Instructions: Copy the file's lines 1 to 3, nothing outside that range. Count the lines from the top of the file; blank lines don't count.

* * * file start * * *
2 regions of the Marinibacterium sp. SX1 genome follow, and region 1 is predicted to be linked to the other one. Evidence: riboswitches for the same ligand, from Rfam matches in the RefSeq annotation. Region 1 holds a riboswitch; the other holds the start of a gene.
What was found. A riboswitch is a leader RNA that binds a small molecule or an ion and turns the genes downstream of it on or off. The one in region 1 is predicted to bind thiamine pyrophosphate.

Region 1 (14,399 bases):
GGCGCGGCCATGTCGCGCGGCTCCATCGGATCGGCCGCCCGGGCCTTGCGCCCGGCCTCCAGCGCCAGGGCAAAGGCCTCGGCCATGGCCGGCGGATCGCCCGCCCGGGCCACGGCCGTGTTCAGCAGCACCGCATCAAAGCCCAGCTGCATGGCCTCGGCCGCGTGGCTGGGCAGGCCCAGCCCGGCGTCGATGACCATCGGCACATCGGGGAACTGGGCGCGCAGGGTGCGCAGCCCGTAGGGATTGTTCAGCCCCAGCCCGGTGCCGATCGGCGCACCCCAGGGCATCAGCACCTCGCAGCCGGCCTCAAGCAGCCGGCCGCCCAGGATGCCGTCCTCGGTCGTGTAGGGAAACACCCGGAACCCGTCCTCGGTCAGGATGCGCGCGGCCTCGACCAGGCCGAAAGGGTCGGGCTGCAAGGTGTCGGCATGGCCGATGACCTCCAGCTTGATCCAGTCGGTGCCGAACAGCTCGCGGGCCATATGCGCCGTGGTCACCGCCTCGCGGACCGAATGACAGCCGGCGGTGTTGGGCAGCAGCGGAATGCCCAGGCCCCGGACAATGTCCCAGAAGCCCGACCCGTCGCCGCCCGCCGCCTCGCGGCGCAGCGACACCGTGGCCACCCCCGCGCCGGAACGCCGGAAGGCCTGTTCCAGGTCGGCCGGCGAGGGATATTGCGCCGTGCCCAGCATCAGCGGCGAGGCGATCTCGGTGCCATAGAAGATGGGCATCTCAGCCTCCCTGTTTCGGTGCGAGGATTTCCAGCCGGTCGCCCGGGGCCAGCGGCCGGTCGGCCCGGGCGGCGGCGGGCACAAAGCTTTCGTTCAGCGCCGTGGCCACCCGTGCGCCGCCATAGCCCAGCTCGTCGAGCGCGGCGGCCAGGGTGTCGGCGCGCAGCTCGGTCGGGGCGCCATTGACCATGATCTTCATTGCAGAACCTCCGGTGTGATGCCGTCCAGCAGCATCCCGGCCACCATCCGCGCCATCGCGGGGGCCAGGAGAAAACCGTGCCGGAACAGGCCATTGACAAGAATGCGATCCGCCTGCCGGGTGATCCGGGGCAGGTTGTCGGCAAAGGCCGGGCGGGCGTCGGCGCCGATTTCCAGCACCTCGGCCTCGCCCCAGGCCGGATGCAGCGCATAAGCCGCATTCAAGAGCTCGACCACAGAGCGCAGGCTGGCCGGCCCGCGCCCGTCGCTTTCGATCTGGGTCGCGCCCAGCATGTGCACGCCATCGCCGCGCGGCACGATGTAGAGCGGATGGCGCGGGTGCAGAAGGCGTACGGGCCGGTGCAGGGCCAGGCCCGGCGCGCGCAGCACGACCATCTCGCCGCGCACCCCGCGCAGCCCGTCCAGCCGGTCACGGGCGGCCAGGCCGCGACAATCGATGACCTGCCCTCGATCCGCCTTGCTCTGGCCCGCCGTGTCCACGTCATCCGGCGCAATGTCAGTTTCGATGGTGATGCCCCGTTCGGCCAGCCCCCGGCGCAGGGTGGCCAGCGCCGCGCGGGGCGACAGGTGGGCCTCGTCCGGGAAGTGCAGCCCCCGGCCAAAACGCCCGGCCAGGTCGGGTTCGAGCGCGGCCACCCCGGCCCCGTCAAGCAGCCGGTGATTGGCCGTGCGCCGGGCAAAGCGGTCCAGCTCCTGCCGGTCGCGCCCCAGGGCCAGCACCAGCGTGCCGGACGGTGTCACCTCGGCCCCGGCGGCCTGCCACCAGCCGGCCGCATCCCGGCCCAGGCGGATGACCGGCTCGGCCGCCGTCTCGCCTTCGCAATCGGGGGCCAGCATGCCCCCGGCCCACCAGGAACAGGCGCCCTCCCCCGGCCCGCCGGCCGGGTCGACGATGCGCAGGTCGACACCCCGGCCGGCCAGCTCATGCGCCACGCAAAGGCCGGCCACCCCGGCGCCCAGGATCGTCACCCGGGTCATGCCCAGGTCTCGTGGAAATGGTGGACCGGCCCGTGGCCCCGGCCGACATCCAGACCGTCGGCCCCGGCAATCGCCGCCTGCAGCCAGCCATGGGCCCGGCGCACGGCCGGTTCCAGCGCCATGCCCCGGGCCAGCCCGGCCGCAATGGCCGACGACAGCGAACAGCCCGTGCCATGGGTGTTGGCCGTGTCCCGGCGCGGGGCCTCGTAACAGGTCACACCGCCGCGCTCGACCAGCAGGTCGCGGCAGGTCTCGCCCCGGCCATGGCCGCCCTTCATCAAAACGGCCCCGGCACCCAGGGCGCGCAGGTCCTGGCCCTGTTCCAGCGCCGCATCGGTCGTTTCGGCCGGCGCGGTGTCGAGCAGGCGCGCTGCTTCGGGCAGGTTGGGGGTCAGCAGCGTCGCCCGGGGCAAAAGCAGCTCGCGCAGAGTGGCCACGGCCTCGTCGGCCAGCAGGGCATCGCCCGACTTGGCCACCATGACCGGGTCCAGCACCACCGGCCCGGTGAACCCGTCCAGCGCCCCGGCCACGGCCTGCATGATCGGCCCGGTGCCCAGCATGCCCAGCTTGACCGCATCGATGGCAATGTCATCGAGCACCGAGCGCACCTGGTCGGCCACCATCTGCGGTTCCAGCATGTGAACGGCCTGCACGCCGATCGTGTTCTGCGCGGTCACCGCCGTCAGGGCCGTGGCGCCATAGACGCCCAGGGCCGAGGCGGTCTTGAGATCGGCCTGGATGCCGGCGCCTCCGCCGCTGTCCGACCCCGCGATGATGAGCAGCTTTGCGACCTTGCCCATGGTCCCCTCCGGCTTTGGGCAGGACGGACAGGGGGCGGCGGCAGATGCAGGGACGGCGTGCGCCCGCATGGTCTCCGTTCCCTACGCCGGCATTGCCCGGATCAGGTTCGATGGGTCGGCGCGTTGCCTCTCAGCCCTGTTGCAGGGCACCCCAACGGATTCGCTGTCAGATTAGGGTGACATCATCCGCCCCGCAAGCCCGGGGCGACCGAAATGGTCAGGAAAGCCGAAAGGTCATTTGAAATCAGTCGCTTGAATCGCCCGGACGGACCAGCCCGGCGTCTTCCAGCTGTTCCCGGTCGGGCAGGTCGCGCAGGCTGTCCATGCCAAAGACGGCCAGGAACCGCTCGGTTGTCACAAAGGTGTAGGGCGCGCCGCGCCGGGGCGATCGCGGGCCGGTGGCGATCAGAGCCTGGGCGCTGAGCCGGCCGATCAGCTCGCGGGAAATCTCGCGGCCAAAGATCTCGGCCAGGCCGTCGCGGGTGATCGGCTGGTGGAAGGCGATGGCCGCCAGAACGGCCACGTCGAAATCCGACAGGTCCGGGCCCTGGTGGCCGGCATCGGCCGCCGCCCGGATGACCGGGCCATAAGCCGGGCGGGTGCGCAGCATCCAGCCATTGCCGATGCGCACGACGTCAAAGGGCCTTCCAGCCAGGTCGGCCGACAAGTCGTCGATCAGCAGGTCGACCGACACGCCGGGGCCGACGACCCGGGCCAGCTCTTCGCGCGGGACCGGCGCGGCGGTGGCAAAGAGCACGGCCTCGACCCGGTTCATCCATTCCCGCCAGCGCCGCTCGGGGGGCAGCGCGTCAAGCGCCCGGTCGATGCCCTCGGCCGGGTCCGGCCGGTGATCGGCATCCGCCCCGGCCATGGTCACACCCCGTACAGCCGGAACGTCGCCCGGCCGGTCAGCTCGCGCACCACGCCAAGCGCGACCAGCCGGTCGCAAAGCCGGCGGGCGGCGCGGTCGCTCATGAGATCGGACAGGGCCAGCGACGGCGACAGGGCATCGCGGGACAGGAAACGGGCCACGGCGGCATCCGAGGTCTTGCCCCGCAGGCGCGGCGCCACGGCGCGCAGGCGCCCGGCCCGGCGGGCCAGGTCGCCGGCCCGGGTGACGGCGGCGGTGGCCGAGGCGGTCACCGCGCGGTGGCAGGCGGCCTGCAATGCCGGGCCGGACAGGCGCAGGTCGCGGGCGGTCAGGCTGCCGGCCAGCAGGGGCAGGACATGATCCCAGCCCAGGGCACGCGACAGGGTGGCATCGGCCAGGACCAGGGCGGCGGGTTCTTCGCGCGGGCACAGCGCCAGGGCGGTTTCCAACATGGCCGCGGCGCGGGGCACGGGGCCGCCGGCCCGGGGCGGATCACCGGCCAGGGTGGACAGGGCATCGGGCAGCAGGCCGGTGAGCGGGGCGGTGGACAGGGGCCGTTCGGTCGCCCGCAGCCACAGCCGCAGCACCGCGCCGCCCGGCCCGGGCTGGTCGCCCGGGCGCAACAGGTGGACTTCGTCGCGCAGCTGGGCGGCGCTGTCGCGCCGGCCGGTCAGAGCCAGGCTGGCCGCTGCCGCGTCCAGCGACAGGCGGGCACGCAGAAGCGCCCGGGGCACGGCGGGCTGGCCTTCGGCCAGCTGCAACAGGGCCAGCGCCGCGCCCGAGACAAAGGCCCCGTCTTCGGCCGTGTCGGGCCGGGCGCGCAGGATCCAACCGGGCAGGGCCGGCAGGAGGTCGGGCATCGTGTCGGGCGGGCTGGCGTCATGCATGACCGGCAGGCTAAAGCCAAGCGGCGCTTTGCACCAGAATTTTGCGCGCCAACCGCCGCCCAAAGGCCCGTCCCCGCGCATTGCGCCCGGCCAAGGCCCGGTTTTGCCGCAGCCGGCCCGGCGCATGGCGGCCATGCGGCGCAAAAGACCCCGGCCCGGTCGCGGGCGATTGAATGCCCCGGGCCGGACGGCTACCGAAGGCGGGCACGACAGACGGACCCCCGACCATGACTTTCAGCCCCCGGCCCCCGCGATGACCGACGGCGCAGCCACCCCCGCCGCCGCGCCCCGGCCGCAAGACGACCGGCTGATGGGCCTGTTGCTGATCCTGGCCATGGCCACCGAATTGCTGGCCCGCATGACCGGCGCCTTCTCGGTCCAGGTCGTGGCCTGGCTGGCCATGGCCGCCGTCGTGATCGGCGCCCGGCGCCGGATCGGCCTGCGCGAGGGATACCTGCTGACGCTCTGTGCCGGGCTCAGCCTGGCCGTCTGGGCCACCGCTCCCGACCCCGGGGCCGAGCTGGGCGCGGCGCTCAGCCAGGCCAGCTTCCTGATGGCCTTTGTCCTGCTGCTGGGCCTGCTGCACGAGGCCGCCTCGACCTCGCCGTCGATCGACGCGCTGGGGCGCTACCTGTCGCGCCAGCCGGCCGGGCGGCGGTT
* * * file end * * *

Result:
2 regions of the Marinibacterium sp. SX1 genome follow, and region 1 is predicted to be linked to the other one. Evidence: riboswitches for the same ligand, from Rfam matches in the RefSeq annotation. Region 1 holds a riboswitch; the other holds the start of a gene.
What was found. A riboswitch is a leader RNA that binds a small molecule or an ion and turns the genes downstream of it on or off. The one in region 1 is predicted to bind thiamine pyrophosphate.

Region 1 (14,399 bases):